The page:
STUDY TWELVE: MARK 9:2-50
© Rosemary Bardsley 2013
A. THE TRANSFIGURATION – Mark 9:2-13
A.1 The characters
Six days after Peter’s confession of Christ and his misguided attempt to convince Jesus he should not die, Jesus took Peter, James and John apart from the crowds, apart from the other disciples, and they are given a brief glimpse of Jesus' eternal glory (9:2-12). There on the mountain top the brilliant, blinding glory that accompanied God's revelation of himself in the Old Testament shines out from Jesus.
Task #1: Check the brilliant radiance of these Old Testament visions of God:
That this divine glory shines out from Jesus is overwhelming in itself. But then Moses and Elijah appear. The three disciples are thrown into a confusion of fear. They don't know how to respond. In his panic Peter suggests they make little shelters - one for Jesus, one for Moses, one for Elijah. As Mark tells us ‘He didn't know what to say’!
Task #2: List what you know of these two Old Testament characters
The name ‘Moses’ brings to mind the whole of the Old Testament law. ‘Elijah’ was the first of the Old Testament prophets, and his name stands for all of the Old Testament prophetic writings. Moses and Elijah – the Law and the Prophets: a common way of referring to the whole Old Testament revelation.
A cloud comes and surrounds Jesus, Moses and Elijah. While they are hidden a voice speaks from the cloud: ‘This is my Son, whom I love. Listen to him.’ The cloud disperses and only Jesus is there.
Why did this happen? Why did Jesus take the three disciples up the mountain to witness this? Peter's thoughtless suggestion is instructive. The disciples had not yet understood the significance of their confession that Jesus is the Christ, the Son of the living God. Peter's suggestion ranks Jesus as equal with Moses and Elijah, even though he has affirmed that Jesus is the Christ, even though he now sees him brilliant with the glory of God. ‘Let’s make three shelters, one for each’ – as if they are all equal. But they are not. And as if he wants to hold on to all three, but that is inappropriate.
‘Moses’ – the Law – looks forward to the coming of Jesus Christ.
‘Elijah’ – the Prophets – looks forward to the coming of Jesus Christ.
They are the shadows, the symbols: he is the reality.
They are the anticipation: he is the fulfilment.
Their message was ‘He is coming’: now he has come.
Thus the voice of God says ‘This is my Son.’ The voice of God says: ‘Listen to him!’
Do not listen any more to Moses, the Lawgiver. Do not listen any more to Elijah, the Prophet. This is my Son. All that the Law has ever told you finds its fulfilment in my Son. All that the Prophets ever told you finds its fulfilment in my Son. Listen to him.
The cloud lifts. Jesus stands alone. The whole significance of the Law and the Prophets is all in this one man, the Son whom God loves.
A.2 The discussion
As he did with his miracles so here also Jesus instructs these three disciples to keep quiet about what they have just witnessed. But he sets a limit to that silence: ‘until the Son of Man has risen from the dead’. Previously they had ignored his reference to rising from the dead [Mark 8:31], but this time they hear it, even though they don’t understand what he could possibly mean [9:10]. But they don’t ask him about that puzzling statement, rather they ask a question about Elijah.
They have just seen Elijah on the mountain, and this has made them think of the prophecy that ‘Elijah’ must come before the Messiah. If Jesus is the Messiah, which they have acknowledged he is, then what of this prophecy about Elijah coming first? And what connection has that with what they have just seen?
In his answer Jesus confirms:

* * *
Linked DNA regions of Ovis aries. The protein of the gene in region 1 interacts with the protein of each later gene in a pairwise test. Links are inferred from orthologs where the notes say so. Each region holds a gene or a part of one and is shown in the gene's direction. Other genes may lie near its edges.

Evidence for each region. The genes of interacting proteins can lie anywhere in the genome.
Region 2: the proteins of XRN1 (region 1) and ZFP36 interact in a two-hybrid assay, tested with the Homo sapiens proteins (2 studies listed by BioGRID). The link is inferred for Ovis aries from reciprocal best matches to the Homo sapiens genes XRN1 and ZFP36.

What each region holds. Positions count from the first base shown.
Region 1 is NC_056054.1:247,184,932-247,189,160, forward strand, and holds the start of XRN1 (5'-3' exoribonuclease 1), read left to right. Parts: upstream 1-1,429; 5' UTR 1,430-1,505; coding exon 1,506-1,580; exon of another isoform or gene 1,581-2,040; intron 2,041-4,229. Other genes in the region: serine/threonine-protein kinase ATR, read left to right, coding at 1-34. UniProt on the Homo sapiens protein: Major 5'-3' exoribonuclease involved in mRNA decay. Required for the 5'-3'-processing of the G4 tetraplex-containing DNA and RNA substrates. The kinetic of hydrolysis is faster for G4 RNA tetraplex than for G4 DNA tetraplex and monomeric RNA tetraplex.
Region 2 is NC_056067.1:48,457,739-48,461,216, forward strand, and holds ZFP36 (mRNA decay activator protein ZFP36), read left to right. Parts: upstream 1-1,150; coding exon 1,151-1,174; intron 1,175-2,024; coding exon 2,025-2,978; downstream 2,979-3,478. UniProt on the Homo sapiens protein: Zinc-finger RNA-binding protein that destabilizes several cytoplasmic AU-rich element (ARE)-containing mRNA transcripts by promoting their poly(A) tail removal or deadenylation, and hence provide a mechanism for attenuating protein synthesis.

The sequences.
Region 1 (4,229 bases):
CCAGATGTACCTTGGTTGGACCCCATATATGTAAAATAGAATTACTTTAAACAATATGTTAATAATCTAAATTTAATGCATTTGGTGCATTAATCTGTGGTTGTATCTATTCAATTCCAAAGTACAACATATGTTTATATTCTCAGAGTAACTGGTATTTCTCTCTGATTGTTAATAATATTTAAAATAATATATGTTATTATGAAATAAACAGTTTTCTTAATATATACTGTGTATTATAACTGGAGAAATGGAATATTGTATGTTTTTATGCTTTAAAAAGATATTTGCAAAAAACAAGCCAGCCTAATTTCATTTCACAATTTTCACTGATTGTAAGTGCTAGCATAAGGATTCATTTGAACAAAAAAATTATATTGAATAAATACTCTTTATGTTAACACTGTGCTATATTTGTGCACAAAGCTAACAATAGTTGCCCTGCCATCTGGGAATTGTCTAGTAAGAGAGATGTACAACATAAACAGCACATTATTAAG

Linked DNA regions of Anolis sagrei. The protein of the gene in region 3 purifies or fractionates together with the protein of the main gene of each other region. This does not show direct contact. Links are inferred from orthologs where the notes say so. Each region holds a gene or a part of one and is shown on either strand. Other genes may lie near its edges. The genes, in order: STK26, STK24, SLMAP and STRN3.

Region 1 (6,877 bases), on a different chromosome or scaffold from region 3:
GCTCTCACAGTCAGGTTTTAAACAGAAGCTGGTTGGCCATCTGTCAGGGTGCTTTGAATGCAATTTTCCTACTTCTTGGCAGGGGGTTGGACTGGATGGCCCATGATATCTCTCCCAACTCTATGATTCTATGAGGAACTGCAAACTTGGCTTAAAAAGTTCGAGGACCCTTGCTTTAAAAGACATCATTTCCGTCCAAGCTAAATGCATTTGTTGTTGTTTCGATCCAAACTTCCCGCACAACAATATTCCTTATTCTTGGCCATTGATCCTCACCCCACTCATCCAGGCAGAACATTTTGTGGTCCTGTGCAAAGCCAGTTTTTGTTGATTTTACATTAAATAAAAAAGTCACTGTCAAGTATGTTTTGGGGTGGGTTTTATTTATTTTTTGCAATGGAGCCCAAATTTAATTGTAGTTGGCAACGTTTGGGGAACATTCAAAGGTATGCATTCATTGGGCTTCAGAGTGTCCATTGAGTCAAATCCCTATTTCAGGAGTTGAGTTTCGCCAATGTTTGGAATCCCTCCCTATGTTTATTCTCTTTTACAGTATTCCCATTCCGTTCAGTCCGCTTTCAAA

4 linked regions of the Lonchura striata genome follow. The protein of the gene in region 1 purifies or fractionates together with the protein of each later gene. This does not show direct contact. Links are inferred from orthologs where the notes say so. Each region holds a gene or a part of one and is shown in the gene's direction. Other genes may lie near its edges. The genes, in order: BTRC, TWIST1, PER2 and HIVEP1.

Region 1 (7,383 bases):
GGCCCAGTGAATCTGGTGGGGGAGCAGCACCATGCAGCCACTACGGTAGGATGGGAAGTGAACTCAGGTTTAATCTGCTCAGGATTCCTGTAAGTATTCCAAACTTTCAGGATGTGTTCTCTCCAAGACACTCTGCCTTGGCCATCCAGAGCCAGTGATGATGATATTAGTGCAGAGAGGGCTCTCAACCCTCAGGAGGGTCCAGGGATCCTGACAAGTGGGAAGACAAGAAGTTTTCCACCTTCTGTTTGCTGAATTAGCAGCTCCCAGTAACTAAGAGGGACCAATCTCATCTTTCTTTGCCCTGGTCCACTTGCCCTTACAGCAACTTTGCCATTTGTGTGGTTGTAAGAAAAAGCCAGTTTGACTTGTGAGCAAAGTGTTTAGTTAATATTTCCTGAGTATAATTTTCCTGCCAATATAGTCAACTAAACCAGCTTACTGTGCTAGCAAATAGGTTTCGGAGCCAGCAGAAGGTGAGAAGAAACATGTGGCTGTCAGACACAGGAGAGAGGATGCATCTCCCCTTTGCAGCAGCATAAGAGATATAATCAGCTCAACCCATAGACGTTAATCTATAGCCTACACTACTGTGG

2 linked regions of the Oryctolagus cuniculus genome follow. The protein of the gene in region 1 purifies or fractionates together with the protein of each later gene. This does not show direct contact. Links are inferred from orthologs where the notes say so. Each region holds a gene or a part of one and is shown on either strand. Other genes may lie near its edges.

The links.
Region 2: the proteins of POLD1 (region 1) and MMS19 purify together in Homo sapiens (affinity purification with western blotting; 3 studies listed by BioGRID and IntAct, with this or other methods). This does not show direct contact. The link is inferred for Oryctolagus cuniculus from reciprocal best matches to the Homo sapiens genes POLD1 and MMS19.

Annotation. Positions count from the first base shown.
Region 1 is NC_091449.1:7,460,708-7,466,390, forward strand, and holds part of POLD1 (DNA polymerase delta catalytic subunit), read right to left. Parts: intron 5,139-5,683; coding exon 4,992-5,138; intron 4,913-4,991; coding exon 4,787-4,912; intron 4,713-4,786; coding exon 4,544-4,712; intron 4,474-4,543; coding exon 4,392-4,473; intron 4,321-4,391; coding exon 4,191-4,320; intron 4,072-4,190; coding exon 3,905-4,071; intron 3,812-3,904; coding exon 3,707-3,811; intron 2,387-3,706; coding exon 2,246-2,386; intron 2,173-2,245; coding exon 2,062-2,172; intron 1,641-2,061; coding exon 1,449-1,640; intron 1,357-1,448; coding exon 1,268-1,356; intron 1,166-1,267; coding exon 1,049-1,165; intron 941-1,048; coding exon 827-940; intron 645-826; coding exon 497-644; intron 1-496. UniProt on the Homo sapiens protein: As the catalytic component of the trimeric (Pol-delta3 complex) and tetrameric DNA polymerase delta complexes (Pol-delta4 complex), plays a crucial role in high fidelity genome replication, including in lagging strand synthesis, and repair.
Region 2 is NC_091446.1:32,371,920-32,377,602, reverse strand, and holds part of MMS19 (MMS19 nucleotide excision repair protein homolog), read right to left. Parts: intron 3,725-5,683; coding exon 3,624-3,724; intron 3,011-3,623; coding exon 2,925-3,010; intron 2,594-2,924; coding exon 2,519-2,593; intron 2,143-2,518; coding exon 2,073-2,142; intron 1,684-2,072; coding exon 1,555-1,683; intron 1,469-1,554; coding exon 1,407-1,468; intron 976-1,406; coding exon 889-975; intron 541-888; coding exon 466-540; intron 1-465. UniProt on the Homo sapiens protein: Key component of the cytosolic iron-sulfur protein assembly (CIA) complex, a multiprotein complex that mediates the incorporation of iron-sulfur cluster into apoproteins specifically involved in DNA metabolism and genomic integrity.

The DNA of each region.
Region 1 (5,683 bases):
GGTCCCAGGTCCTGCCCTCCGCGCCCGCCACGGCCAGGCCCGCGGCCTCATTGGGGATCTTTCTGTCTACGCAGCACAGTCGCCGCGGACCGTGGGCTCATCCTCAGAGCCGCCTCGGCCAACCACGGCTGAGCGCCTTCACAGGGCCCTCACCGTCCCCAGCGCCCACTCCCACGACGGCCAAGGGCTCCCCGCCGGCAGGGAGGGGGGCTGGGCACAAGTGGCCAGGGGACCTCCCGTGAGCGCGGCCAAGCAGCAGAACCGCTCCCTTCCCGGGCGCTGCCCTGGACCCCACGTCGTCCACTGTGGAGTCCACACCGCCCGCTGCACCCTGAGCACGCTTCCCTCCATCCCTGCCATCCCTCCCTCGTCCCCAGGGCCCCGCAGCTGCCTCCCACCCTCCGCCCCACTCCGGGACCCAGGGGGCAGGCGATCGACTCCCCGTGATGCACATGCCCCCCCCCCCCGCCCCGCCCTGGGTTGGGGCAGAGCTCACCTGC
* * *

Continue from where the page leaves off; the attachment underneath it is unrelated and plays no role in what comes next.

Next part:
That Elijah does indeed come first, and ‘restores all things’.
That in fact Elijah had come [by which he means John the Baptist].
That this ‘Elijah’ had been mistreated [the rejection and death of John the Baptist].
Task #3: Study what these scriptures teach about Elijah/John the Baptist
As Jesus concludes his response he draws a parallel between his herald and himself: as the herald was treated, so will the King be treated:
John the Baptist came, taught the truth about God’s Kingdom, and was rejected and killed.
Jesus has come, taught the truth about God’s Kingdom, and will also be rejected and killed.
From the glory of the transfiguration the disciples are brought back to this sobering concept that Jesus, the Christ, is going to be killed.
B. THE BOY WITH THE EVIL SPIRIT – Mark 9:14-32
Task #4: What does this passage tell us about …
 The boy?
 The boy’s father?
 The nine disciples?
Because of some of the symptoms listed, some scholars suggest that this boy suffered from epilepsy, despite the fact that the boy’s father had no doubts of demonic involvement. If the boy had epilepsy, Jesus would have simply healed him, as he did other diseases. The fact that Jesus treated this as demon possession indicates quite clearly that that is what it was.
From this incident we are given a number of insights about Jesus:
 He was distressed by human unbelief [9:19]
Scholars debate whose unbelief Jesus is talking about. Jesus refers to ‘unbelieving generation’ – a term one would think included more than the nine disciples. The possibilities are:
The ‘large crowd’ that surrounded the disciples and ran towards Jesus when they saw him coming. These are representative of Jesus’ Jewish contemporaries. For the most part we know that these people did not have faith, so they would certainly deserve his criticism.
The teachers of the law who were arguing with the disciples when Jesus arrived. These also lacked faith; indeed, they were for the most part pro-actively against Jesus.
The father of the boy. By his own confession he had faith, but not much [9:24].
The nine disciples. In Matthew 17:20 Jesus told these disciples that the reason they could not drive out this demon was because they had ‘so little faith’. Here in Mark 9, Jesus explained that this kind of demon comes out ‘only by prayer’ [with some manuscripts adding ‘and fasting’]. In Mark 6:7-13 we read that Jesus gave the disciples ‘authority over evil spirits’ and that they ‘drove out many demons’ – and that was when their faith was even smaller than it is in Mark 9.
All twelve disciples. The nine have failed to drive out the demon. The three who were with him on the mountain have displayed ignorance of the Scripture and of the identity and role of the Christ. Just prior to that Peter had rebuked Jesus for saying he was going to be killed. Even among these whom he has set aside and instructed the kind of faith that ought by now to have been there is absent.